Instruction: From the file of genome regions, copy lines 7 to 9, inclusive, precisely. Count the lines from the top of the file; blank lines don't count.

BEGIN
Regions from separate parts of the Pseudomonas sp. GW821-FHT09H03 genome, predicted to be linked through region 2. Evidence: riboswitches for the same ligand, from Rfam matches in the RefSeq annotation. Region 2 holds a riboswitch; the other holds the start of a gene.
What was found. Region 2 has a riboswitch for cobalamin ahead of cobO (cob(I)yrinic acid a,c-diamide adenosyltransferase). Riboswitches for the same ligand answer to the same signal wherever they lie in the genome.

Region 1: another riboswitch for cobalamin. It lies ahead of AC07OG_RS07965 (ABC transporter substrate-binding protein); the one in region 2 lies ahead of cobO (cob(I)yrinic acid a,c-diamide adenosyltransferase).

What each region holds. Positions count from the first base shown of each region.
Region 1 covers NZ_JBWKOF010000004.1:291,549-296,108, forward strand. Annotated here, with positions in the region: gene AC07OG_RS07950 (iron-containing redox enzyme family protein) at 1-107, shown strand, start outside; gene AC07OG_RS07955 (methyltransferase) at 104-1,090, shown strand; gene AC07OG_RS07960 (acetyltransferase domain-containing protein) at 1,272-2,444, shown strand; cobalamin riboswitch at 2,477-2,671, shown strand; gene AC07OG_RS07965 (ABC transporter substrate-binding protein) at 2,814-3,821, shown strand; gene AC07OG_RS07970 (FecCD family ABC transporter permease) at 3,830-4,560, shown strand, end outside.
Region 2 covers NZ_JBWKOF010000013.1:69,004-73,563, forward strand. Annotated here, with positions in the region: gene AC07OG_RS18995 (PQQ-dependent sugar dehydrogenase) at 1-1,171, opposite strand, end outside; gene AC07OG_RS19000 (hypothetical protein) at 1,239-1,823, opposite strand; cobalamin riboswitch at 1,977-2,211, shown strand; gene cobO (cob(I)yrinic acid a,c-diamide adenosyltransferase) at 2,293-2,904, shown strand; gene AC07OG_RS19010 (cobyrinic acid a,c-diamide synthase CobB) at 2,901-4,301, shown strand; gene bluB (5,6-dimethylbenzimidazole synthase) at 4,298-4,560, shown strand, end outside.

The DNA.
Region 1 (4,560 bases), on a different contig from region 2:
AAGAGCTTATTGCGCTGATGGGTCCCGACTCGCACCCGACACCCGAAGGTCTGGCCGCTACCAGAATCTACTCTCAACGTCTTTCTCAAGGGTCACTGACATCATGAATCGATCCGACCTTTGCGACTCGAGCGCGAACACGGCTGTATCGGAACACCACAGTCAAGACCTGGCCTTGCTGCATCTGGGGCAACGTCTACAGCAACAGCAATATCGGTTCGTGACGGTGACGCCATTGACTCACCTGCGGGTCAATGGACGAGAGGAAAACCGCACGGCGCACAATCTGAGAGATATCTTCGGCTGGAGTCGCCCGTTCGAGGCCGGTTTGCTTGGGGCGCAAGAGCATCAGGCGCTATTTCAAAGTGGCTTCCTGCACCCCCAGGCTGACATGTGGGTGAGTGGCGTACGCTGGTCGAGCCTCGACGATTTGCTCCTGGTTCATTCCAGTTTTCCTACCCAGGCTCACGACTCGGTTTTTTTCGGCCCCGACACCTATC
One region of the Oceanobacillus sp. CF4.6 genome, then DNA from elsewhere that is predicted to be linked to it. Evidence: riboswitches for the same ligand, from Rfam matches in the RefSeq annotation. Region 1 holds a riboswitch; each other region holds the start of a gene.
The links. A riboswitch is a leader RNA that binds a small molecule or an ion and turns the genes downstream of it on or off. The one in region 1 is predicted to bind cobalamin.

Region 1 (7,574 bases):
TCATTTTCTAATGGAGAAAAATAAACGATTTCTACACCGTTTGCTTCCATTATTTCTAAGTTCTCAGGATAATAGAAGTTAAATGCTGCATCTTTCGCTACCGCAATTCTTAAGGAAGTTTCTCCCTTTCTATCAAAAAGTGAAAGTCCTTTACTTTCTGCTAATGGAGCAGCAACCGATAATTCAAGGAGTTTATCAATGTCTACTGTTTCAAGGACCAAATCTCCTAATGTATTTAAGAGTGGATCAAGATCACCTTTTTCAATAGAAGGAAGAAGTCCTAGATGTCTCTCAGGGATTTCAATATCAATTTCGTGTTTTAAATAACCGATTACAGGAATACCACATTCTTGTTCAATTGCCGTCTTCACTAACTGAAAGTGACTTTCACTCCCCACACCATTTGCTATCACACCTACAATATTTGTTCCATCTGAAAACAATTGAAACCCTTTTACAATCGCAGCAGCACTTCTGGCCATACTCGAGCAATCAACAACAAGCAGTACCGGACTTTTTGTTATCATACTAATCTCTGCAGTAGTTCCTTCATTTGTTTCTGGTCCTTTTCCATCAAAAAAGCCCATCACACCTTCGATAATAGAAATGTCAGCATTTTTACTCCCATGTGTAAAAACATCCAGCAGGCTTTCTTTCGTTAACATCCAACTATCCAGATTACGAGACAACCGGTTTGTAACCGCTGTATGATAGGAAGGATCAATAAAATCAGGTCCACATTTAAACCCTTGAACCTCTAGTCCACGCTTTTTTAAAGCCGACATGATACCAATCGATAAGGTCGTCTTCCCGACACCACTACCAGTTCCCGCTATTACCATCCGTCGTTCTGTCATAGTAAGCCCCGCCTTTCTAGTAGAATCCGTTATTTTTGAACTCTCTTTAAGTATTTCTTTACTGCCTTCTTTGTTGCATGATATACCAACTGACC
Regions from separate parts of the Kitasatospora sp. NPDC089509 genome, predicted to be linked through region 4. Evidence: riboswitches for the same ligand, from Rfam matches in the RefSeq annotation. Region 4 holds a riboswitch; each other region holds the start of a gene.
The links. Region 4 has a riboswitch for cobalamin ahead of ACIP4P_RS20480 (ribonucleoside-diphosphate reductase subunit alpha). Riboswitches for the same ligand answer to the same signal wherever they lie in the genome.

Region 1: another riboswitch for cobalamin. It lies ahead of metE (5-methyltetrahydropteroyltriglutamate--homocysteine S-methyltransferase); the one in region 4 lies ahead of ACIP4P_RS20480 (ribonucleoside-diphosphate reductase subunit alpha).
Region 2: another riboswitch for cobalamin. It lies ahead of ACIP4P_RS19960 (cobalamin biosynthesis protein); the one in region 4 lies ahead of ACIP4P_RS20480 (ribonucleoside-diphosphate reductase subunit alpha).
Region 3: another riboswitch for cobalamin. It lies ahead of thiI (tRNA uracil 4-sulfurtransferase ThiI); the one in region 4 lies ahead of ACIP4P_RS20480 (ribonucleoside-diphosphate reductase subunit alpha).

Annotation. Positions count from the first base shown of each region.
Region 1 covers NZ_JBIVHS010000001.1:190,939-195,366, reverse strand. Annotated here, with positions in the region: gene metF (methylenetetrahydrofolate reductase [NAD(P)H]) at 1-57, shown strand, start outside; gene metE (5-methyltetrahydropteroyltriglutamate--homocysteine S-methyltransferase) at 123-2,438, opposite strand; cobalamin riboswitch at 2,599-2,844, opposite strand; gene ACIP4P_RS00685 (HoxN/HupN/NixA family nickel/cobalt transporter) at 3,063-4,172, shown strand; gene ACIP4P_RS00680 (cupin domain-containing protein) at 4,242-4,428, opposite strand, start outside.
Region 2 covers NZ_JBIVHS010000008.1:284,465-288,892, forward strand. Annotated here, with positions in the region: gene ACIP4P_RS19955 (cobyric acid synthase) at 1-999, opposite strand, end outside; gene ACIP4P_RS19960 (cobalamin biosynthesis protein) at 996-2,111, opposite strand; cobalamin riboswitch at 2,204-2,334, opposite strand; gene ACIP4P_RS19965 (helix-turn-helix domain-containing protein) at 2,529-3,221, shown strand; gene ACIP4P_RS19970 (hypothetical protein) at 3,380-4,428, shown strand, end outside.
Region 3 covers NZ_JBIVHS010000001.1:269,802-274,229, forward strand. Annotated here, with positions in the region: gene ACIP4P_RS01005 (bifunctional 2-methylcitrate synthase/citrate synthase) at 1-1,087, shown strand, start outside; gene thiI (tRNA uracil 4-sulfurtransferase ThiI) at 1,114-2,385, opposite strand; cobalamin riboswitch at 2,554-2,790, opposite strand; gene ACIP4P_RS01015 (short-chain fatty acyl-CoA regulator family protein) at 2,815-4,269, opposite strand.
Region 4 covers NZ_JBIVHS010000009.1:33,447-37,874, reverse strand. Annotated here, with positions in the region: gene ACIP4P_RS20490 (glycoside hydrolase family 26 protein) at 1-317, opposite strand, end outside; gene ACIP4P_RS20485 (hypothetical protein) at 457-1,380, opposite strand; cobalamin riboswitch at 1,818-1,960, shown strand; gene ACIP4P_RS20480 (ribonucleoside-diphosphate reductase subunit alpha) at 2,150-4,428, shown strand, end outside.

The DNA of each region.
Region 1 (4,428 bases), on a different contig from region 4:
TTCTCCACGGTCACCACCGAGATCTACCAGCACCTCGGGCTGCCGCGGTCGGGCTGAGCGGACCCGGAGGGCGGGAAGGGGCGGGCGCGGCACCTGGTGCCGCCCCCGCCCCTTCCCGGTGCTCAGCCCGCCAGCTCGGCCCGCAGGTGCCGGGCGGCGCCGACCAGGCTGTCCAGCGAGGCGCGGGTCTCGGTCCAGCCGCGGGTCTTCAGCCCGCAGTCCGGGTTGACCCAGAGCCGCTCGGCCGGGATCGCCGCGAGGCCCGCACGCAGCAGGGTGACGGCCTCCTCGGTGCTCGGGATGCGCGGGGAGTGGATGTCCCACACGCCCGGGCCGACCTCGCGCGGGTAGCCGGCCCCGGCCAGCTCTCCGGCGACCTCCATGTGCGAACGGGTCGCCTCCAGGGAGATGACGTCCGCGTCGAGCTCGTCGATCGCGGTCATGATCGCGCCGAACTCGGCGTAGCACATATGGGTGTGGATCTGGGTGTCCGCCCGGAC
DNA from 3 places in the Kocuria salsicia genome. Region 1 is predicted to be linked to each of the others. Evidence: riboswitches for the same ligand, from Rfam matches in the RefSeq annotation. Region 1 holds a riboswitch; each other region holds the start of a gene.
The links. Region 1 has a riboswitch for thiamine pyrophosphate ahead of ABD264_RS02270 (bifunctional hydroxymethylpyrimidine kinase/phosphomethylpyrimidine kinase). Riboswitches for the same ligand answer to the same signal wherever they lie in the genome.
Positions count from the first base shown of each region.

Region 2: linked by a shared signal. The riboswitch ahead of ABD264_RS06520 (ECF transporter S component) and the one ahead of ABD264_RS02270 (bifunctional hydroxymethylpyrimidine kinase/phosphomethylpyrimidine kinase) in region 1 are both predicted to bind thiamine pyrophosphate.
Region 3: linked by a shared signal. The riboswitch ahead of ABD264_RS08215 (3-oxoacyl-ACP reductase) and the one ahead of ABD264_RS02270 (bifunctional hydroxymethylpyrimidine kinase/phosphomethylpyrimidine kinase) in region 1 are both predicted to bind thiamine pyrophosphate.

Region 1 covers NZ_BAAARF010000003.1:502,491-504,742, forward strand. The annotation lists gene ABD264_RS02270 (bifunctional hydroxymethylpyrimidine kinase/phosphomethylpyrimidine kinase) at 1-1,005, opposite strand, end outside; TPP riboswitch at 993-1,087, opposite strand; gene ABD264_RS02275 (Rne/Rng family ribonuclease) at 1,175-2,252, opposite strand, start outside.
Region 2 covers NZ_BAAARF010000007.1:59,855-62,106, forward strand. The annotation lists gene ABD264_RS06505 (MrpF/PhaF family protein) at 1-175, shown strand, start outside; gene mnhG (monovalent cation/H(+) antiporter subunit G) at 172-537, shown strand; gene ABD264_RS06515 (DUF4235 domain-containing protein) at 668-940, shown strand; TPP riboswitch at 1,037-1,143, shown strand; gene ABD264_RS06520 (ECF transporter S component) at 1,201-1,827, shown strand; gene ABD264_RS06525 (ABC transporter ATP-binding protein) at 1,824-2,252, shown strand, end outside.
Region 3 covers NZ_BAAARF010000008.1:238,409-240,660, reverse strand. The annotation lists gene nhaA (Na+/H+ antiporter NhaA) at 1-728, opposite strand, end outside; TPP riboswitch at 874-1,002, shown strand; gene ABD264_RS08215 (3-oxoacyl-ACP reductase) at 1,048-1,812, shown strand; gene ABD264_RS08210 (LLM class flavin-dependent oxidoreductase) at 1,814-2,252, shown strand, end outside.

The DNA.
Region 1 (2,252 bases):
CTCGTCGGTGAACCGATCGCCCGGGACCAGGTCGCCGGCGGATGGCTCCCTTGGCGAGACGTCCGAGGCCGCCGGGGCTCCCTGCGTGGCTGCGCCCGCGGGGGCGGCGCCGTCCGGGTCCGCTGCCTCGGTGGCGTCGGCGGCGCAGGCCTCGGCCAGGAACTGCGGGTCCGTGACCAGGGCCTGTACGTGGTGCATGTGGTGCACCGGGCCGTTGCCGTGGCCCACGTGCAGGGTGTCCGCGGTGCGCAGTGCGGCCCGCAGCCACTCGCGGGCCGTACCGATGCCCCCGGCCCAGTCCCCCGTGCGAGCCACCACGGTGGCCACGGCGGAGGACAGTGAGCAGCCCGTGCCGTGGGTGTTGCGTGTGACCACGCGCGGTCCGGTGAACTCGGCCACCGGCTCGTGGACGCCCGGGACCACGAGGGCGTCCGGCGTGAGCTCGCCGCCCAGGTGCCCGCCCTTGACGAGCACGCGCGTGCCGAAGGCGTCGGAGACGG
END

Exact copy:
The DNA.
Region 1 (4,560 bases), on a different contig from region 2:
AAGAGCTTATTGCGCTGATGGGTCCCGACTCGCACCCGACACCCGAAGGTCTGGCCGCTACCAGAATCTACTCTCAACGTCTTTCTCAAGGGTCACTGACATCATGAATCGATCCGACCTTTGCGACTCGAGCGCGAACACGGCTGTATCGGAACACCACAGTCAAGACCTGGCCTTGCTGCATCTGGGGCAACGTCTACAGCAACAGCAATATCGGTTCGTGACGGTGACGCCATTGACTCACCTGCGGGTCAATGGACGAGAGGAAAACCGCACGGCGCACAATCTGAGAGATATCTTCGGCTGGAGTCGCCCGTTCGAGGCCGGTTTGCTTGGGGCGCAAGAGCATCAGGCGCTATTTCAAAGTGGCTTCCTGCACCCCCAGGCTGACATGTGGGTGAGTGGCGTACGCTGGTCGAGCCTCGACGATTTGCTCCTGGTTCATTCCAGTTTTCCTACCCAGGCTCACGACTCGGTTTTTTTCGGCCCCGACACCTATC